Osteoporosis remains a major cause of morbidity and mortality. Parathyroid hormone (PTH) is the only currently available therapy that substantially increases bone mass, but this therapy's effectiveness wanes with time. Our lack of understanding of the limitations of PTH therapy reflects very incomplete understanding of why PTH increases bone mass. We need to understand better the cellular targets of PTH and the intracellular mediators of PTH action. We propose to clarify both the cellular targets of PTH action and to identify a previously missed link in the action of PTH on osteocytes.
In Aim 1, we propose to characterize early cells of the osteoblast lineage in vivo. These cells are likely PTH targets (direct and indirect), but our ability to identify these cells and study how PTH changes them in vivo is limited. We will mark such early cells in the osteoblast lineage with a collagen 11-creERt transgene that will activate expression of a red fluorescent marker (tandem dimer tomato). We will determine the fates of such cells (how they differentiate into osteoblasts and adipocytes, how they proliferate and die, whether they participate in fracture repair). We will define their gene expression and will study how PTH changes their fates and activities in ways that may clarify the anabolic action of PTH and its limitations. We will also study bone lining cells to identify how PTH activates these cells to become active osteoblasts.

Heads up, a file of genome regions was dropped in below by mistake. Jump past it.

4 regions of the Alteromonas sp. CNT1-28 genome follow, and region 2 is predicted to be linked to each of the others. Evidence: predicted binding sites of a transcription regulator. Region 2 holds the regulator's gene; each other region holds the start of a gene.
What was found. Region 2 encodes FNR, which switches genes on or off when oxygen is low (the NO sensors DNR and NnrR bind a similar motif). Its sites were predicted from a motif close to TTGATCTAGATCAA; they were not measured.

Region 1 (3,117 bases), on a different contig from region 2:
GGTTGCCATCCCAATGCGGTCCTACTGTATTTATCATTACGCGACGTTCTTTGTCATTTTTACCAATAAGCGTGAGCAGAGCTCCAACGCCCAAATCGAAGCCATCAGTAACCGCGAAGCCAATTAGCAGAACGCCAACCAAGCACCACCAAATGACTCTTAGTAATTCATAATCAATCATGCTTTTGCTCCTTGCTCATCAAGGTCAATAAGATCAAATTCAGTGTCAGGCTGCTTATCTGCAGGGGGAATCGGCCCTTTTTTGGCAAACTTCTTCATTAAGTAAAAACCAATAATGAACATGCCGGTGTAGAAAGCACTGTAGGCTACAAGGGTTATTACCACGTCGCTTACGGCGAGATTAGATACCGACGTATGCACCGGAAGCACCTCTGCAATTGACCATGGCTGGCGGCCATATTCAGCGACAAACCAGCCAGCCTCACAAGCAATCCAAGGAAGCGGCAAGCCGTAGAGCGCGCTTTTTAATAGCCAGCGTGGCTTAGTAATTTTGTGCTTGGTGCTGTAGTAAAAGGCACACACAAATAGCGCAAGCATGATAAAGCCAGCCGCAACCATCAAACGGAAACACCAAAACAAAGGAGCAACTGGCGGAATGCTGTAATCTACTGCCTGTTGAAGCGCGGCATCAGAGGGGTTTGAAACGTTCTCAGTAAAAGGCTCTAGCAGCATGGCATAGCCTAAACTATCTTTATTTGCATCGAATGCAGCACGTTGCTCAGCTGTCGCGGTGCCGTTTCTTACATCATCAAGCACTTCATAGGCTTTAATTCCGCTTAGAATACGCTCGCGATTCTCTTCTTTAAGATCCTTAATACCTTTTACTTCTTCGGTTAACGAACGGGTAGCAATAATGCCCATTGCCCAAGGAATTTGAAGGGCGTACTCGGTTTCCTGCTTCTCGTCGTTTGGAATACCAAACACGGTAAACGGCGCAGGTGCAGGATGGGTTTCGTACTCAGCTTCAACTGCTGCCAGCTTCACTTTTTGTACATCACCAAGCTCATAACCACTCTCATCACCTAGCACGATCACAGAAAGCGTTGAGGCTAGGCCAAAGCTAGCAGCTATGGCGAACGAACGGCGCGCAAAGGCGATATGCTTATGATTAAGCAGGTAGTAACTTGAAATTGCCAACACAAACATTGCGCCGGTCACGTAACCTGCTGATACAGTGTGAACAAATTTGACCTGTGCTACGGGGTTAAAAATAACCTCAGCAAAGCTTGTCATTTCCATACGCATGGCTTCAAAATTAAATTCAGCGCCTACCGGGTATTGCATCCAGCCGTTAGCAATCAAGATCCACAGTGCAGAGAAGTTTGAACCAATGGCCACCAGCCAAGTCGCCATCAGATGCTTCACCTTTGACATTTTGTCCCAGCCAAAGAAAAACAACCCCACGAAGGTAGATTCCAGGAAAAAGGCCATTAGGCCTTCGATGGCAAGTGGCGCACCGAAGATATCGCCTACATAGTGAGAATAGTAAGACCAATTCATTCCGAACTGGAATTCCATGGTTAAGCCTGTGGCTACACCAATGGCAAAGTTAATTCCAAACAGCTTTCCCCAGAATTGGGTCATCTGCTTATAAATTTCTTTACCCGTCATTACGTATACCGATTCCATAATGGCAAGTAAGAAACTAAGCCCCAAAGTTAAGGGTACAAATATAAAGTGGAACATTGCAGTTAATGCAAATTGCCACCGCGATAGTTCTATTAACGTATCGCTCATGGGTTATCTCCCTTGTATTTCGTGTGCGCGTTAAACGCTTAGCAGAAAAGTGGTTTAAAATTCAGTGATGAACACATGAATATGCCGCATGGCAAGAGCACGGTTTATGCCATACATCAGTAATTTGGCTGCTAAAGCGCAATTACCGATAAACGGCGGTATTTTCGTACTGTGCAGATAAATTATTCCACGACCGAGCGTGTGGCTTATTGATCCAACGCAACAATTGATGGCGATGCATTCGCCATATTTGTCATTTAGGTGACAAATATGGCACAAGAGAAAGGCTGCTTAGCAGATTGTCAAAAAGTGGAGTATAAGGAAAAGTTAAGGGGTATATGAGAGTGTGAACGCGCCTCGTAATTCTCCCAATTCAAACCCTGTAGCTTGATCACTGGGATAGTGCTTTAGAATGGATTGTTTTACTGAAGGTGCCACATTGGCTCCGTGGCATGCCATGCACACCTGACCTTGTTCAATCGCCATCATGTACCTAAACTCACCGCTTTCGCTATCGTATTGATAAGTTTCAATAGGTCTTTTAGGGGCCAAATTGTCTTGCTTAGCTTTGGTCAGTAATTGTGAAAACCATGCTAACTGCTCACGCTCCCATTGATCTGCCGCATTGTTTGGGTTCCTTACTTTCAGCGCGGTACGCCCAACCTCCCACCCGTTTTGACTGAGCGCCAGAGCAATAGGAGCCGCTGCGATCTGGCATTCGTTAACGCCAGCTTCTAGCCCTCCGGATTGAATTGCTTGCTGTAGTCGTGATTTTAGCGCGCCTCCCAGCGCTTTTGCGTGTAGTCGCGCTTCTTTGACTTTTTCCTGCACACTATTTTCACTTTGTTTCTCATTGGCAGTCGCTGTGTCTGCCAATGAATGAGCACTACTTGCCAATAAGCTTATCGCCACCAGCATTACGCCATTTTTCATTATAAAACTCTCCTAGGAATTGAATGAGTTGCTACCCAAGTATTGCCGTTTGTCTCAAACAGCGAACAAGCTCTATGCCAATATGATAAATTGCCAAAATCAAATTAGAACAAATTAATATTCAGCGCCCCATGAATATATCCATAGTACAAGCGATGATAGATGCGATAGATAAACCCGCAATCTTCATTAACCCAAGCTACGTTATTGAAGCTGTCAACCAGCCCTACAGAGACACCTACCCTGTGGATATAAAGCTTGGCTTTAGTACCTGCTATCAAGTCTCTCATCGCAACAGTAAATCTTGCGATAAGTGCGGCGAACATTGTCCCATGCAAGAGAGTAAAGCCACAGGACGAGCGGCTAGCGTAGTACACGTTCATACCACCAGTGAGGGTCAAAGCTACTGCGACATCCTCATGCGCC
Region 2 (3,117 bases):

In Aim 2, we will study the roles of class IIa histone deacetylases (HDACs) in mediating PTH's action to suppress expression of sclerostin, a powerful inhibitor of wnt signaling secreted by osteocytes. We have shown that these HDACs mediate PTHrP's action in chondrocytes and hypothesize that, as in chondrocytes, HDACs respond to PTH by moving to the nucleus and suppressing transcription by Mef2 transcription factors. We will test this hypothesis using an osteocyte cell line from Dr. Divieti Pajevic and using knockout mice. We view sclerostin regulation as a model for many actions of PTH on all cells of the osteoblast lineage. Thus, by defining early cells of the lineage and a novel mediator of PTH signaling, we hope to clarify the mechanisms that can lead to more effective therapies.

Public Health Relevance

Parathyroid hormone (PTH) is a powerful but limited therapy for osteoporosis. Our goal is to define early cells of the lineage of bone-forming cells that mediate actions of PTH and to define a signaling pathway key to the actions of PTH. With this work we hope to provide tools needed to develop more effective osteoporosis therapies.

National Institute of Health (NIH)
National Institute of Diabetes and Digestive and Kidney Diseases (NIDDK)
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Massachusetts General Hospital
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